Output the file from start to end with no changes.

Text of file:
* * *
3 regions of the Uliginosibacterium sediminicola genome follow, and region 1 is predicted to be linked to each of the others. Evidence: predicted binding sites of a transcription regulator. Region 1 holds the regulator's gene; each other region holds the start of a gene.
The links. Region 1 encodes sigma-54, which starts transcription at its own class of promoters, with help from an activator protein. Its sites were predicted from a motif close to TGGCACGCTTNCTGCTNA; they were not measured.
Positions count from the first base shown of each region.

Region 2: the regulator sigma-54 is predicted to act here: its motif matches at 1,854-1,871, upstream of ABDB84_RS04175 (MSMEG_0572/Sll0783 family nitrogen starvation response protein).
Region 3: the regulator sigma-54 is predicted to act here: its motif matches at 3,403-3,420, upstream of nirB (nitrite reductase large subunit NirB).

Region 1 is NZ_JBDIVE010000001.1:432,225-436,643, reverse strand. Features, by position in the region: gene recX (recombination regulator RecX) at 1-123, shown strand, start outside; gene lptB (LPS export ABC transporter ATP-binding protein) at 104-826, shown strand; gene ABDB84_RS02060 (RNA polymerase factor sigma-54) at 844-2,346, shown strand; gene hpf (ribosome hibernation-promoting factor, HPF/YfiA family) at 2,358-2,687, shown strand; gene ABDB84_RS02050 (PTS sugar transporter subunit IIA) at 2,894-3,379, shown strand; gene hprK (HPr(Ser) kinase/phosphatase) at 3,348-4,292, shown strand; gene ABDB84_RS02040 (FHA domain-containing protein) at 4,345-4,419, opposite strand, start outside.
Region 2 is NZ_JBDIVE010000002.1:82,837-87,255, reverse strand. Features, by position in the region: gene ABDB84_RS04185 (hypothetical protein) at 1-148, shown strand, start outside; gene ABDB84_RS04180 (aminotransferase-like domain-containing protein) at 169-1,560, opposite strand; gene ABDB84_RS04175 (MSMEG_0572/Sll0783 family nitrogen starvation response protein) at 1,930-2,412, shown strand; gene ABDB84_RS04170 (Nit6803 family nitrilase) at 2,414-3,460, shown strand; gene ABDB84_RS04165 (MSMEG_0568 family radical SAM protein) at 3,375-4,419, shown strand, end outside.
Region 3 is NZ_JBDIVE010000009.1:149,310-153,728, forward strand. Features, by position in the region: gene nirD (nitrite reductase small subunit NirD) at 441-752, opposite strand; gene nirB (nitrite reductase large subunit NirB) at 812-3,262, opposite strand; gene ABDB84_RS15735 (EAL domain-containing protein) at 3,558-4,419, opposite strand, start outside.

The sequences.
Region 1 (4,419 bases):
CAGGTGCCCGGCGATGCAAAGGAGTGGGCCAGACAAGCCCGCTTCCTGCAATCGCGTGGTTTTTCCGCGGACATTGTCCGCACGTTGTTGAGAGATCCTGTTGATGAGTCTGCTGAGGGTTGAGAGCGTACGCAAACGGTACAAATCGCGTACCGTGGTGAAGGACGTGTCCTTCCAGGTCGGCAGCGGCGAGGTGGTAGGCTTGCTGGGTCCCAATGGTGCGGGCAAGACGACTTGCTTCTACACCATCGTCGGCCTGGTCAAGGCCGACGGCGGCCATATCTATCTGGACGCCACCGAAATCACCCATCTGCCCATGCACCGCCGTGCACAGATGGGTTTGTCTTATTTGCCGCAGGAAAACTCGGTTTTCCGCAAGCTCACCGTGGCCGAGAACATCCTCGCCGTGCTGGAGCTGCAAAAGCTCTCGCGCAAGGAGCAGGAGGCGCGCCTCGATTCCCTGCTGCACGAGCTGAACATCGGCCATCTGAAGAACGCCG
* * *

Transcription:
3 regions of the Uliginosibacterium sediminicola genome follow, and region 1 is predicted to be linked to each of the others. Evidence: predicted binding sites of a transcription regulator. Region 1 holds the regulator's gene; each other region holds the start of a gene.
The links. Region 1 encodes sigma-54, which starts transcription at its own class of promoters, with help from an activator protein. Its sites were predicted from a motif close to TGGCACGCTTNCTGCTNA; they were not measured.
Positions count from the first base shown of each region.

Region 2: the regulator sigma-54 is predicted to act here: its motif matches at 1,854-1,871, upstream of ABDB84_RS04175 (MSMEG_0572/Sll0783 family nitrogen starvation response protein).
Region 3: the regulator sigma-54 is predicted to act here: its motif matches at 3,403-3,420, upstream of nirB (nitrite reductase large subunit NirB).

Region 1 is NZ_JBDIVE010000001.1:432,225-436,643, reverse strand. Features, by position in the region: gene recX (recombination regulator RecX) at 1-123, shown strand, start outside; gene lptB (LPS export ABC transporter ATP-binding protein) at 104-826, shown strand; gene ABDB84_RS02060 (RNA polymerase factor sigma-54) at 844-2,346, shown strand; gene hpf (ribosome hibernation-promoting factor, HPF/YfiA family) at 2,358-2,687, shown strand; gene ABDB84_RS02050 (PTS sugar transporter subunit IIA) at 2,894-3,379, shown strand; gene hprK (HPr(Ser) kinase/phosphatase) at 3,348-4,292, shown strand; gene ABDB84_RS02040 (FHA domain-containing protein) at 4,345-4,419, opposite strand, start outside.
Region 2 is NZ_JBDIVE010000002.1:82,837-87,255, reverse strand. Features, by position in the region: gene ABDB84_RS04185 (hypothetical protein) at 1-148, shown strand, start outside; gene ABDB84_RS04180 (aminotransferase-like domain-containing protein) at 169-1,560, opposite strand; gene ABDB84_RS04175 (MSMEG_0572/Sll0783 family nitrogen starvation response protein) at 1,930-2,412, shown strand; gene ABDB84_RS04170 (Nit6803 family nitrilase) at 2,414-3,460, shown strand; gene ABDB84_RS04165 (MSMEG_0568 family radical SAM protein) at 3,375-4,419, shown strand, end outside.
Region 3 is NZ_JBDIVE010000009.1:149,310-153,728, forward strand. Features, by position in the region: gene nirD (nitrite reductase small subunit NirD) at 441-752, opposite strand; gene nirB (nitrite reductase large subunit NirB) at 812-3,262, opposite strand; gene ABDB84_RS15735 (EAL domain-containing protein) at 3,558-4,419, opposite strand, start outside.

The sequences.
Region 1 (4,419 bases):
CAGGTGCCCGGCGATGCAAAGGAGTGGGCCAGACAAGCCCGCTTCCTGCAATCGCGTGGTTTTTCCGCGGACATTGTCCGCACGTTGTTGAGAGATCCTGTTGATGAGTCTGCTGAGGGTTGAGAGCGTACGCAAACGGTACAAATCGCGTACCGTGGTGAAGGACGTGTCCTTCCAGGTCGGCAGCGGCGAGGTGGTAGGCTTGCTGGGTCCCAATGGTGCGGGCAAGACGACTTGCTTCTACACCATCGTCGGCCTGGTCAAGGCCGACGGCGGCCATATCTATCTGGACGCCACCGAAATCACCCATCTGCCCATGCACCGCCGTGCACAGATGGGTTTGTCTTATTTGCCGCAGGAAAACTCGGTTTTCCGCAAGCTCACCGTGGCCGAGAACATCCTCGCCGTGCTGGAGCTGCAAAAGCTCTCGCGCAAGGAGCAGGAGGCGCGCCTCGATTCCCTGCTGCACGAGCTGAACATCGGCCATCTGAAGAACGCCG